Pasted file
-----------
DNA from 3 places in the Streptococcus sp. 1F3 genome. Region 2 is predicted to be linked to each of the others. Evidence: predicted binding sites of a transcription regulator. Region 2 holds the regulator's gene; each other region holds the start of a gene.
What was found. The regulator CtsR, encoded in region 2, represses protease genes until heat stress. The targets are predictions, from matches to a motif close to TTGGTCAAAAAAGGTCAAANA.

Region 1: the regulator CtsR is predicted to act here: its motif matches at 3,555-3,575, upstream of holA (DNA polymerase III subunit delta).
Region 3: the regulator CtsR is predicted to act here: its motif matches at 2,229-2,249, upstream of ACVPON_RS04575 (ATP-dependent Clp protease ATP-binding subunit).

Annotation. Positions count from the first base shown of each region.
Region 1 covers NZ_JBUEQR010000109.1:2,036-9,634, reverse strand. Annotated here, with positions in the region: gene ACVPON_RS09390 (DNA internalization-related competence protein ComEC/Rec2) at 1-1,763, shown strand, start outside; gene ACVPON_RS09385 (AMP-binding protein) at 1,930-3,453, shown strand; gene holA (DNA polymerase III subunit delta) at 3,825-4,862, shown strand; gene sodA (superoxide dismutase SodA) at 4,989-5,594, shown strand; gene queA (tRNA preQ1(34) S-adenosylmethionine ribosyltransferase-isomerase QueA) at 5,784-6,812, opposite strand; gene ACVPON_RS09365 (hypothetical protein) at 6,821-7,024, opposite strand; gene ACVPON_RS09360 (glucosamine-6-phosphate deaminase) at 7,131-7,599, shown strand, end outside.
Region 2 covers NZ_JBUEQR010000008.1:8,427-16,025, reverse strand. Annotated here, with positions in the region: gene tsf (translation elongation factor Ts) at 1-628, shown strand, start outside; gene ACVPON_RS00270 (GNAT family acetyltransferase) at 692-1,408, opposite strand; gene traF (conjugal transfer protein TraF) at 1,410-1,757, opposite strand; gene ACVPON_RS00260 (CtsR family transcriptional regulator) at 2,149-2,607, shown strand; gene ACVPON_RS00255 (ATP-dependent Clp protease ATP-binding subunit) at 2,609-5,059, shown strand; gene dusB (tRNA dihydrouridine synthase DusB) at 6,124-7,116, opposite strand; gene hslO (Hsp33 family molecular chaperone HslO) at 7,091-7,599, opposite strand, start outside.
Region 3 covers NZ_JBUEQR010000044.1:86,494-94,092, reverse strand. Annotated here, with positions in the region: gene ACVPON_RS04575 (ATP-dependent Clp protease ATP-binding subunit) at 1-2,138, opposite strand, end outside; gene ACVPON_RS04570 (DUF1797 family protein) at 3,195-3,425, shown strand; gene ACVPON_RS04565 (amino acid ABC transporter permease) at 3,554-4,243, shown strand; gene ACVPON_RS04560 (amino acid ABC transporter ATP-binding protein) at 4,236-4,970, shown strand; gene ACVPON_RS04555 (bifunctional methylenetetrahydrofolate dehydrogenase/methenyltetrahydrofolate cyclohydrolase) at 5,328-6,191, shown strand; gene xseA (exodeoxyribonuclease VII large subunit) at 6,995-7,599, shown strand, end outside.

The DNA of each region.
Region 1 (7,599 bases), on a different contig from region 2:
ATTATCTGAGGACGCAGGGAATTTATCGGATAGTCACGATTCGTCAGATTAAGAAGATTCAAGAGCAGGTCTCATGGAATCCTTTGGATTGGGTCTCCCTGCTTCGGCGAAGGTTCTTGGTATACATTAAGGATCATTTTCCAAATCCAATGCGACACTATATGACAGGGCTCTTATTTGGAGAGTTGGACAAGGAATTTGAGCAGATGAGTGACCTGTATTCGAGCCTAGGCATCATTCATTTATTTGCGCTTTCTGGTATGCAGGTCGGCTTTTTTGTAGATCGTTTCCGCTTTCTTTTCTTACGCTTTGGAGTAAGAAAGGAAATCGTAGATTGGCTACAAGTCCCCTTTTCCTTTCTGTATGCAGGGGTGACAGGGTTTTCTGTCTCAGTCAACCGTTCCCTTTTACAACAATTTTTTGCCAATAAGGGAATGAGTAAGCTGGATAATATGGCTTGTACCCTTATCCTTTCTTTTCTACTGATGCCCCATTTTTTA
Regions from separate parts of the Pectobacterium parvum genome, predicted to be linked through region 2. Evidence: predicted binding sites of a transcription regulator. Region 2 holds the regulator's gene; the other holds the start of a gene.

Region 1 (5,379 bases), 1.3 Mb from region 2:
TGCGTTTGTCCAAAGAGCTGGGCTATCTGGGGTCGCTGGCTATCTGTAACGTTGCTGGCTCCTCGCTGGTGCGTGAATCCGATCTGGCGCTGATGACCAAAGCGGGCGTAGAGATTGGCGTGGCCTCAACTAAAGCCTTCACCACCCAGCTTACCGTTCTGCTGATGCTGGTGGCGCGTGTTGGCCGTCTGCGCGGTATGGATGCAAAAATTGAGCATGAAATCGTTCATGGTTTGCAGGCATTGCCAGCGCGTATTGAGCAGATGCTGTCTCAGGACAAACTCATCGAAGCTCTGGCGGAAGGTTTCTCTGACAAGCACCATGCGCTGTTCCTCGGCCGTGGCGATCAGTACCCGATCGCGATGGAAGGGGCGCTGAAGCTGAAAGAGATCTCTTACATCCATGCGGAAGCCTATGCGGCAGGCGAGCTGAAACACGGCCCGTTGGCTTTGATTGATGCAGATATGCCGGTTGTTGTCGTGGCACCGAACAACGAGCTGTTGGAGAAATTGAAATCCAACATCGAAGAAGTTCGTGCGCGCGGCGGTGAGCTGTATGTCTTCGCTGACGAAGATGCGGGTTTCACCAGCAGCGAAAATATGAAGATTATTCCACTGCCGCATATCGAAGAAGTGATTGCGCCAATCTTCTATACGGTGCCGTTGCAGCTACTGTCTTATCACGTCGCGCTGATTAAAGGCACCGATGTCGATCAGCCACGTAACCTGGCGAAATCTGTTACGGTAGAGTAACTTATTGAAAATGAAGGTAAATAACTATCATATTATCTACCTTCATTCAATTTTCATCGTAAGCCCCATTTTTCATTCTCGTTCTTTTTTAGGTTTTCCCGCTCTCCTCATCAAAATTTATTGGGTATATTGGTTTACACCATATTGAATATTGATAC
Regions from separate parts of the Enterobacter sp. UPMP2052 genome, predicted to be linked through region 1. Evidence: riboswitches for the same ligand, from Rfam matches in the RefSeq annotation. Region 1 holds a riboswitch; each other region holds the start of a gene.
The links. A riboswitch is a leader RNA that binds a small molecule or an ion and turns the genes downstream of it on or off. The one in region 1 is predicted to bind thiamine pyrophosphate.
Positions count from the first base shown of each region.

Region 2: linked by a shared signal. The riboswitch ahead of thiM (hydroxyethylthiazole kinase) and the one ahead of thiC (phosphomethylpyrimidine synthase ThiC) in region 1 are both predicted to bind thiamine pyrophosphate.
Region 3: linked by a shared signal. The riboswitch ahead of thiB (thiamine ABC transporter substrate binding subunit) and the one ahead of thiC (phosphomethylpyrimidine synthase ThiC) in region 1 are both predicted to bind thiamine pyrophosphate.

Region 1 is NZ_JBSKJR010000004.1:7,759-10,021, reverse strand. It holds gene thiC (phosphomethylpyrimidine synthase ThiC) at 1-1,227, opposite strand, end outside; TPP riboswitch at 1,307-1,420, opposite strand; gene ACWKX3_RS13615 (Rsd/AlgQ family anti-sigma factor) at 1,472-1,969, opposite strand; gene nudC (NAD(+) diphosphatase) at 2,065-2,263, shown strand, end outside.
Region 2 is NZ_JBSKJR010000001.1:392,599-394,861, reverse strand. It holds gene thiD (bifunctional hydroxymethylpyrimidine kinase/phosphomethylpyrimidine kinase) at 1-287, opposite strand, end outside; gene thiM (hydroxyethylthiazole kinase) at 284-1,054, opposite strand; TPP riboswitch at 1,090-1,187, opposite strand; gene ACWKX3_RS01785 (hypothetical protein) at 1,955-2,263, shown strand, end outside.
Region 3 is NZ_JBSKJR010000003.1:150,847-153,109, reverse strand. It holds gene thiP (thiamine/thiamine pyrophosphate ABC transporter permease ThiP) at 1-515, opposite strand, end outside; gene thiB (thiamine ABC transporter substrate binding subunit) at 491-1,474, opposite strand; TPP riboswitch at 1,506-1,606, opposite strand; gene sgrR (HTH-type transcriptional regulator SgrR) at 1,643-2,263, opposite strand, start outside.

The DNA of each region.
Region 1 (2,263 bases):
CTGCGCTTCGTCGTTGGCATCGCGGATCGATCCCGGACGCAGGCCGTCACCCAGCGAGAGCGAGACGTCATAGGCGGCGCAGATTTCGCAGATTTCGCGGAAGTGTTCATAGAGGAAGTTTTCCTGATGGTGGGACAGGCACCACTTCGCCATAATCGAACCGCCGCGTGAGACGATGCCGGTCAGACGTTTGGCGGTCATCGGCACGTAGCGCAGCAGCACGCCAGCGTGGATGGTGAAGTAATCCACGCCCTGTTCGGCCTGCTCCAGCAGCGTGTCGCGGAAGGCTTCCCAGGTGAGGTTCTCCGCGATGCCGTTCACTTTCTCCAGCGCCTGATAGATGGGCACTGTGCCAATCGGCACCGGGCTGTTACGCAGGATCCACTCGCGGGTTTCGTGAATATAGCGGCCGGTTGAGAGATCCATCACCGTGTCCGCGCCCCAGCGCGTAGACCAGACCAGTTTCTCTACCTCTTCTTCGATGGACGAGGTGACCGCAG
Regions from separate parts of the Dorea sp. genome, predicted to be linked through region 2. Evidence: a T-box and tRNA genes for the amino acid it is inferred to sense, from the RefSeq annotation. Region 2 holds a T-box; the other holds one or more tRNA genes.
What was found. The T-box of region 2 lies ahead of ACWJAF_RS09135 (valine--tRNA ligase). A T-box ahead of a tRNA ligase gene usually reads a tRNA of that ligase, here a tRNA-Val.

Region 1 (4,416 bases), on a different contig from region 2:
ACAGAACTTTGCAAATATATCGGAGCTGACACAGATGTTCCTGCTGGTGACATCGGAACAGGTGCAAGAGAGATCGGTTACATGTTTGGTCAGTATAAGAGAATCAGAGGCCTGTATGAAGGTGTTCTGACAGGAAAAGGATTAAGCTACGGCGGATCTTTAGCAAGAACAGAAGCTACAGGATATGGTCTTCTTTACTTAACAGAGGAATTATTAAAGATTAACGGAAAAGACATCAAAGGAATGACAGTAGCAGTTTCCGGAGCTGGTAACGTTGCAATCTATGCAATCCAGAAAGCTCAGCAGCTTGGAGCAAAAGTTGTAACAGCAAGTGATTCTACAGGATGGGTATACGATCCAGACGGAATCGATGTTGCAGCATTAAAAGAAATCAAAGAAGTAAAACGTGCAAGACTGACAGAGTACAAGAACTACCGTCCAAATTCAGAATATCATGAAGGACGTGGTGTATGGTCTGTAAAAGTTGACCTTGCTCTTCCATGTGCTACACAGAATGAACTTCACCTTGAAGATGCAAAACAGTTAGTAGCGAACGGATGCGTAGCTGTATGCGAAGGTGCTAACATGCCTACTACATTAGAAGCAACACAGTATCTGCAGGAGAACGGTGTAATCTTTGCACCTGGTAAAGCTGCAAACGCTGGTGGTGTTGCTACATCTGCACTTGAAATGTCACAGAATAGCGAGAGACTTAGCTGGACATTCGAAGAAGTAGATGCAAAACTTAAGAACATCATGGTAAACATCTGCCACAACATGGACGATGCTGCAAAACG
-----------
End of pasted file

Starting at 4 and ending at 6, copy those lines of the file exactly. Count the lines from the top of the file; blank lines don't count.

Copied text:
Region 3: the regulator CtsR is predicted to act here: its motif matches at 2,229-2,249, upstream of ACVPON_RS04575 (ATP-dependent Clp protease ATP-binding subunit).

Annotation. Positions count from the first base shown of each region.
Region 1 covers NZ_JBUEQR010000109.1:2,036-9,634, reverse strand. Annotated here, with positions in the region: gene ACVPON_RS09390 (DNA internalization-related competence protein ComEC/Rec2) at 1-1,763, shown strand, start outside; gene ACVPON_RS09385 (AMP-binding protein) at 1,930-3,453, shown strand; gene holA (DNA polymerase III subunit delta) at 3,825-4,862, shown strand; gene sodA (superoxide dismutase SodA) at 4,989-5,594, shown strand; gene queA (tRNA preQ1(34) S-adenosylmethionine ribosyltransferase-isomerase QueA) at 5,784-6,812, opposite strand; gene ACVPON_RS09365 (hypothetical protein) at 6,821-7,024, opposite strand; gene ACVPON_RS09360 (glucosamine-6-phosphate deaminase) at 7,131-7,599, shown strand, end outside.